As shown in FIGURE 4, the bundle 18b is curved and tapered so that its smaller output end and associated vidicon camera structure are disposed outwardly of the path of all stray X-ray radiation.
The output end of the bundle 18b may be similarly permanently secured in an end wall portion of envelope 28b, if desired, but as shown said output end is formed in a manner similar to that shown in FIGURE '1 so as to be frictionally held and readily detachable from envelope 28b. Of course, in such an arrangement, a fiber optical face plate 3411, as an integral impervious part of the envelope, will be required and the photocathode material 16b would be applied directly to the inner surface of the face plate. Also, the input end portion of the bundle 18b will also be made impervious. The tapered fiber bundle 1817 may be relatively short and rigid, or, as taught in co-pending application Serial No. 703,914, it may be made considerably longer and flexible intermediate its opposite ends should the intended use thereof require.
' When flexible glass fibers are used, it is preferable to keep their diameters as small as ten thousandths of an inch or less.
Thus, by utilizing relatively inexpensive fiber bundles as image transfer or image-coupling devices, image intensifiers and television cameras of different sizes may be linked together in any desired combination thereof to reproduce, at remote locations, intensified images of objects under study or enlarged portions thereof. It will also be apparent that my system is not subject to optical aberrations including vignetting while maximizing utilization of the available light at the various light-generating surfaces is obtained.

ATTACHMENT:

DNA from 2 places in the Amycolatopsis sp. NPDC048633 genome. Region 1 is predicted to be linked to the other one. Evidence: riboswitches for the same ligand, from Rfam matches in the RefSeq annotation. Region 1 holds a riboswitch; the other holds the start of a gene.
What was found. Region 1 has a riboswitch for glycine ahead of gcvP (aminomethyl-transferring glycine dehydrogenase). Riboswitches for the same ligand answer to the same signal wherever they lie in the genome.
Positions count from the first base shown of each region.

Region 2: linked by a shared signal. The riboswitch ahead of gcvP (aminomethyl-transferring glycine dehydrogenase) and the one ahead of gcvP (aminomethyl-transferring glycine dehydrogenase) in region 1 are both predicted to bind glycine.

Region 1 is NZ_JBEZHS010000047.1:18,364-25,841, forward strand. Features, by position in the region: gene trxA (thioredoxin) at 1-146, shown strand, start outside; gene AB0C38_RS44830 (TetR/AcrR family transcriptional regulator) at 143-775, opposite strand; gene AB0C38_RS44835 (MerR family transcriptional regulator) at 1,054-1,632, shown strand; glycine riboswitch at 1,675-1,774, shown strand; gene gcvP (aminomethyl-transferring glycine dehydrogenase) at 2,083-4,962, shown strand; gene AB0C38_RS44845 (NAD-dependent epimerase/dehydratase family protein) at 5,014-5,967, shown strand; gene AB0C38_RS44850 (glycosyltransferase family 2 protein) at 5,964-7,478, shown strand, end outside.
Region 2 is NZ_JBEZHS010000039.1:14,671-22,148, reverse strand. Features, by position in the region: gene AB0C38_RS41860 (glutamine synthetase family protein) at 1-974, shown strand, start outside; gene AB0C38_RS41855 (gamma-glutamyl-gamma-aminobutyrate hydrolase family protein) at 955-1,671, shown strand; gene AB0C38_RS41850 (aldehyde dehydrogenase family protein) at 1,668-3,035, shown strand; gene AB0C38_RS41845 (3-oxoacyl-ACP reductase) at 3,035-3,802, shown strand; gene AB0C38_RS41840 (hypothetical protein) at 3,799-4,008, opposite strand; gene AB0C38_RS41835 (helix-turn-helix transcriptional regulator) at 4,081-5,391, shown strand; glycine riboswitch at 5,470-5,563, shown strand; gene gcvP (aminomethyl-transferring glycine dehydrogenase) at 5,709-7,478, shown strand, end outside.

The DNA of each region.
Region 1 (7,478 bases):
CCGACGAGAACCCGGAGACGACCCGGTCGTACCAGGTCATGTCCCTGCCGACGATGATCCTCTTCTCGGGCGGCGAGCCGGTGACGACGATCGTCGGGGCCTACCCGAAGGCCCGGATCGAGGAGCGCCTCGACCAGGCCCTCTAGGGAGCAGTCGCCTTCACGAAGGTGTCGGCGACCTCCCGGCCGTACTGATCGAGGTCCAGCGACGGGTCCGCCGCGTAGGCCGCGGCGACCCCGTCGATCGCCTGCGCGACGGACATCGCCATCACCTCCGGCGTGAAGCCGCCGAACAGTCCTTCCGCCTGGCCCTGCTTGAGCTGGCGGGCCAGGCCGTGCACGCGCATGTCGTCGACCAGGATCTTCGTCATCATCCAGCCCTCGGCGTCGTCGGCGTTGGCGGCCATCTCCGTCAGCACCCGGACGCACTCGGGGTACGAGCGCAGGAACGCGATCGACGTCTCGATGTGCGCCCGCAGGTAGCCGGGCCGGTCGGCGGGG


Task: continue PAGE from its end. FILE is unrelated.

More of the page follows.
It will thus be seen that the objects set forth above, among those made apparent from the preceding description, are etficiently attained and, since certain changes may be made in the above constructions without departing from the spirit and scope of the invention, it is intended that all matter contained in the above description or shown in the accompanying drawings shall be interpreted as illustrative and not in a limiting sense.
It is also to be understood that the following claims are intended to cover all of the generic and specific features of the invention herein described, and all statements of the nature and scope of the invention which, as a matter of language, might be said to fall therebetween.
)1. X-ray image-intensifying apparatus comprising an evacuated envelope, a wall portion of said envelope being shaped so as to define a recessed cavity having a central base portion and surrounding side wall portions, at least a part of said central base portion being in the form of an air-impervious fiber optical image-conducting face plate, an X-ray image receiving screen within said evacuated envelope and disposed in opposed spaced aligned relation to said fiber optical face plate, a layer of fluorescent material upon said screen, a photoemissive cathode in closely adjacent relation thereto so as to be energized by light from said fluorescent material when said material is excited by an X-ray image impinging thereon, a second layer of fluorescent material upon the inner face of said face plate, a fiber optical image-conducting bundle composed of a very large number of relatively long thin optically insulated light-conducting filaments having their 011-- posite ends disposed and secured in closely bunched sideby-side relation and like array relative to each other, said fiber optical bundle having its input end thereof positioned within said recessed cavity and in closely adjacent relation to said face plate, and means engaging said input end of said bundle and said side wall portions of said recess so as to releasably secure said fiber optical bundle in an operative position closely adjacent said face plate.
2. The combination as set forth in claim 1 including transparent immersion means between the input end of said fiber optical bundle and said face plate for producing optical contact therebetween.
3. The combination as set forth in claim 1 and wherein said fiber optical bundle is bent intermediate its ends and is of such length as to allow its output end to be disposed at a location out of the path of the radiation of said X-ray image and a layer of light-sensitive material upon the output end of said fiber bundle.
References Cited in the file of this patent UNITED STATES PATENTS 2,495,697 Chilowsky Jan. 31, 1950 2,761,084 Sheldon Aug. 28, 1956 2,825,260 OBrien Mar. 4, 1958 2,877,368 Sheldon Mar. '10, 1959